As one of only two expedition survivors, Albanov experienced the slow, painful deaths of numerous companions and witnessed the excruciating physical and mental deterioration of his comrades. In the Land of White Death depicts, to my knowledge, the greatest number of casualties we have yet experienced in an adventure novel. The story’s gruesome details beg the question—How did the survivors, Albanov and Konrad, cope with the continual encounters with death throughout their ordeal? I imagine the imminent threat of death must have consumed their thoughts not only in the Arctic, but after the event as well.
After the death of Nilsen, Albanov discusses in his diary the effect that multiple death experiences have on the expedition members. No one wept for Nilsen; he writes, “It appears we have become totally insensitive; we have seen death so often, it has become our unfailing companion and cannot frighten us anymore” (134). He mentions the danger of succumbing to emotion in such circumstances and his deadened sensibilities after living in deathly conditions for so long. Death, it appears, had become as normalized as daily biscuit consumption.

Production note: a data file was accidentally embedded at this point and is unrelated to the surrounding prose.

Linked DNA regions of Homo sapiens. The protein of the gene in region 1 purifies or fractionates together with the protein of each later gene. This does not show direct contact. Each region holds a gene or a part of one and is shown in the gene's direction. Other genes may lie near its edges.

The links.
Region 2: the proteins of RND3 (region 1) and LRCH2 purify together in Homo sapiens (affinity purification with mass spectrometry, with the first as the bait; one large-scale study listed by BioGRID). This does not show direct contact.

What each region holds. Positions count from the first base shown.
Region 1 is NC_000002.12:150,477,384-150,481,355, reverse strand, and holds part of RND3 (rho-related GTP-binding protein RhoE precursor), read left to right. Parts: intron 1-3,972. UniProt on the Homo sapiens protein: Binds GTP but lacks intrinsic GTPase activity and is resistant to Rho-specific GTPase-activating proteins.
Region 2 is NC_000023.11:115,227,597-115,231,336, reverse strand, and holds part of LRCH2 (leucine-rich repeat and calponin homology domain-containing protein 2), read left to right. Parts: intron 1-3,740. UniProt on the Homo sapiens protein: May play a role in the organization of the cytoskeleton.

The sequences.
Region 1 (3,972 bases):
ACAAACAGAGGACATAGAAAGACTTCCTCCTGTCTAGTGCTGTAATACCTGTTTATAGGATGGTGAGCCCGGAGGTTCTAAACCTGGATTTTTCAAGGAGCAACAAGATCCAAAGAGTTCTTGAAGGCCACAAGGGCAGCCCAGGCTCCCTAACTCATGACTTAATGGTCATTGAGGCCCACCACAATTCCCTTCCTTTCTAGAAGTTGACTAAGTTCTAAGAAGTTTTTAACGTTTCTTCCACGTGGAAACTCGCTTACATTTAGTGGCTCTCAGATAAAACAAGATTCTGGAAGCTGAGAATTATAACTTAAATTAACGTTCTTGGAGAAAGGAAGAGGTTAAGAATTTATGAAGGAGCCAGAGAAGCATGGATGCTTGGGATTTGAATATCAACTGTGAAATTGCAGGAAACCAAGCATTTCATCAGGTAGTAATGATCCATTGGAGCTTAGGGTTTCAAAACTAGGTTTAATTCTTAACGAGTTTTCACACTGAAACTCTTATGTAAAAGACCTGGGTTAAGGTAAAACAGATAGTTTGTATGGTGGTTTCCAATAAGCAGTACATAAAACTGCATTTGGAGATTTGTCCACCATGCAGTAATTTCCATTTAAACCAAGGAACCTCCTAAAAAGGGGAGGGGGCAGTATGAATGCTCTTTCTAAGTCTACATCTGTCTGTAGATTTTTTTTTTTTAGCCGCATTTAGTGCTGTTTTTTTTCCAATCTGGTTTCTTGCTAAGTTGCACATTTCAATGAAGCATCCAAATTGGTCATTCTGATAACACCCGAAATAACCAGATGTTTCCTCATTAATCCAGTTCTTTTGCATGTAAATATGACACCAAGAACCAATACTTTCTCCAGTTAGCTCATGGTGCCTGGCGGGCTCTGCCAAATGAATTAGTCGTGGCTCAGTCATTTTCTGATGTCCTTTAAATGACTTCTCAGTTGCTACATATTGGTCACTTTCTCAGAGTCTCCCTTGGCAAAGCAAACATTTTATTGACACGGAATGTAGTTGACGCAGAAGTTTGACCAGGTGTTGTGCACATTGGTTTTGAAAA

As we have witnessed in other adventure narratives, life-or-death situations often obscure day-to-day standards of morality. Both Touching the Void and Into Thin Air, for instance, display almost unimaginable acts of self-preservation in which one sacrifices another’s life for his own. In the Land of White Death depicts similar moments of questionable moral judgment: After the irrecoverable physical deterioration of Arhireyev, his comrades left him behind on the ice as to keep up with the rest of the group and not jeopardize their own chances of survival. To justify the decision, Albanov explains, “Such brutal behavior exasperated me greatly at first; then I reasoned that it would have been impossible to take the dying man with them, and even we ourselves could not have helped him. However painful the event, we had to accept the inevitable” (125). Contrary to his description of death as his “unfailing companion”, he describes Arhireyev’s death as painful with evident emotional impact. Perhaps the inner struggle came not from the death itself, but rather the surviving men’s integral roles in leaving Arhireyev behind and inadvertently accelerating his death.